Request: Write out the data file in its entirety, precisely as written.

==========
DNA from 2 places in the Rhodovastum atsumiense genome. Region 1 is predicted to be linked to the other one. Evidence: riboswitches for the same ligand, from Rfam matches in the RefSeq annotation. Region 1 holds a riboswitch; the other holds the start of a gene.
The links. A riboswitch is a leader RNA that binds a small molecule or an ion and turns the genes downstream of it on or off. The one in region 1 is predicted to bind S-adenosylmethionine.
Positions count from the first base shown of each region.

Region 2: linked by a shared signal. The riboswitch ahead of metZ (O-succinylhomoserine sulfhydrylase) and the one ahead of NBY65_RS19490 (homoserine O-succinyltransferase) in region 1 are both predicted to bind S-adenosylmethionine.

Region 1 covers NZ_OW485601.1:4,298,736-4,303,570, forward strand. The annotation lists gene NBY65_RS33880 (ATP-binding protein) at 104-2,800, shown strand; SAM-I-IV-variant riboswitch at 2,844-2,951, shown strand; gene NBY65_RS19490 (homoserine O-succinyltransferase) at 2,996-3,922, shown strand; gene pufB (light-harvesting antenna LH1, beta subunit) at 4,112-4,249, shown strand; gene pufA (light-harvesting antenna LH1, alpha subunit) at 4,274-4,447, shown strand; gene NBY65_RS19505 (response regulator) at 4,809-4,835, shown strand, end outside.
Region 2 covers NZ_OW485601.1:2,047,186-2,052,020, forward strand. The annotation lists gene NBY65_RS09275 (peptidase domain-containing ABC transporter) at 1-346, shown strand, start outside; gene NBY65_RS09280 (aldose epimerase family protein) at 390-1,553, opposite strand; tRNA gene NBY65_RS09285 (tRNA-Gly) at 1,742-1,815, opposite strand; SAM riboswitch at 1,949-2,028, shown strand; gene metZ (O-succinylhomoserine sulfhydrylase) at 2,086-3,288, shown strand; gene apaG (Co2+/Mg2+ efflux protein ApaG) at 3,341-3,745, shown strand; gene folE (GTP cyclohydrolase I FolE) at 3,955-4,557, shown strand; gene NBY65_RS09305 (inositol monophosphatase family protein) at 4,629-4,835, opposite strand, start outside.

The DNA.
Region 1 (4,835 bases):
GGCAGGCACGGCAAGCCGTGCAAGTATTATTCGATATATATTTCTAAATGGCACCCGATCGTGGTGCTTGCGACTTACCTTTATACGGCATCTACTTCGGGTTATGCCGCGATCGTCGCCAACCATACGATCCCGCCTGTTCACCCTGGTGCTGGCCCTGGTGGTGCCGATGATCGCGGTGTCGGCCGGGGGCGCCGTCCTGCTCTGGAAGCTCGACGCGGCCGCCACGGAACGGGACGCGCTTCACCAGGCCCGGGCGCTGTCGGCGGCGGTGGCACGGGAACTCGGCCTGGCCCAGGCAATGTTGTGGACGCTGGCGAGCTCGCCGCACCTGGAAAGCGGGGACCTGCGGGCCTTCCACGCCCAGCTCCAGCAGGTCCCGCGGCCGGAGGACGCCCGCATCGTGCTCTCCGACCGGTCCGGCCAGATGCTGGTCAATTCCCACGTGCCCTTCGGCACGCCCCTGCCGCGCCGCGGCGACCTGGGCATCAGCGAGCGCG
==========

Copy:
DNA from 2 places in the Rhodovastum atsumiense genome. Region 1 is predicted to be linked to the other one. Evidence: riboswitches for the same ligand, from Rfam matches in the RefSeq annotation. Region 1 holds a riboswitch; the other holds the start of a gene.
The links. A riboswitch is a leader RNA that binds a small molecule or an ion and turns the genes downstream of it on or off. The one in region 1 is predicted to bind S-adenosylmethionine.
Positions count from the first base shown of each region.

Region 2: linked by a shared signal. The riboswitch ahead of metZ (O-succinylhomoserine sulfhydrylase) and the one ahead of NBY65_RS19490 (homoserine O-succinyltransferase) in region 1 are both predicted to bind S-adenosylmethionine.

Region 1 covers NZ_OW485601.1:4,298,736-4,303,570, forward strand. The annotation lists gene NBY65_RS33880 (ATP-binding protein) at 104-2,800, shown strand; SAM-I-IV-variant riboswitch at 2,844-2,951, shown strand; gene NBY65_RS19490 (homoserine O-succinyltransferase) at 2,996-3,922, shown strand; gene pufB (light-harvesting antenna LH1, beta subunit) at 4,112-4,249, shown strand; gene pufA (light-harvesting antenna LH1, alpha subunit) at 4,274-4,447, shown strand; gene NBY65_RS19505 (response regulator) at 4,809-4,835, shown strand, end outside.
Region 2 covers NZ_OW485601.1:2,047,186-2,052,020, forward strand. The annotation lists gene NBY65_RS09275 (peptidase domain-containing ABC transporter) at 1-346, shown strand, start outside; gene NBY65_RS09280 (aldose epimerase family protein) at 390-1,553, opposite strand; tRNA gene NBY65_RS09285 (tRNA-Gly) at 1,742-1,815, opposite strand; SAM riboswitch at 1,949-2,028, shown strand; gene metZ (O-succinylhomoserine sulfhydrylase) at 2,086-3,288, shown strand; gene apaG (Co2+/Mg2+ efflux protein ApaG) at 3,341-3,745, shown strand; gene folE (GTP cyclohydrolase I FolE) at 3,955-4,557, shown strand; gene NBY65_RS09305 (inositol monophosphatase family protein) at 4,629-4,835, opposite strand, start outside.

The DNA.
Region 1 (4,835 bases):
GGCAGGCACGGCAAGCCGTGCAAGTATTATTCGATATATATTTCTAAATGGCACCCGATCGTGGTGCTTGCGACTTACCTTTATACGGCATCTACTTCGGGTTATGCCGCGATCGTCGCCAACCATACGATCCCGCCTGTTCACCCTGGTGCTGGCCCTGGTGGTGCCGATGATCGCGGTGTCGGCCGGGGGCGCCGTCCTGCTCTGGAAGCTCGACGCGGCCGCCACGGAACGGGACGCGCTTCACCAGGCCCGGGCGCTGTCGGCGGCGGTGGCACGGGAACTCGGCCTGGCCCAGGCAATGTTGTGGACGCTGGCGAGCTCGCCGCACCTGGAAAGCGGGGACCTGCGGGCCTTCCACGCCCAGCTCCAGCAGGTCCCGCGGCCGGAGGACGCCCGCATCGTGCTCTCCGACCGGTCCGGCCAGATGCTGGTCAATTCCCACGTGCCCTTCGGCACGCCCCTGCCGCGCCGCGGCGACCTGGGCATCAGCGAGCGCG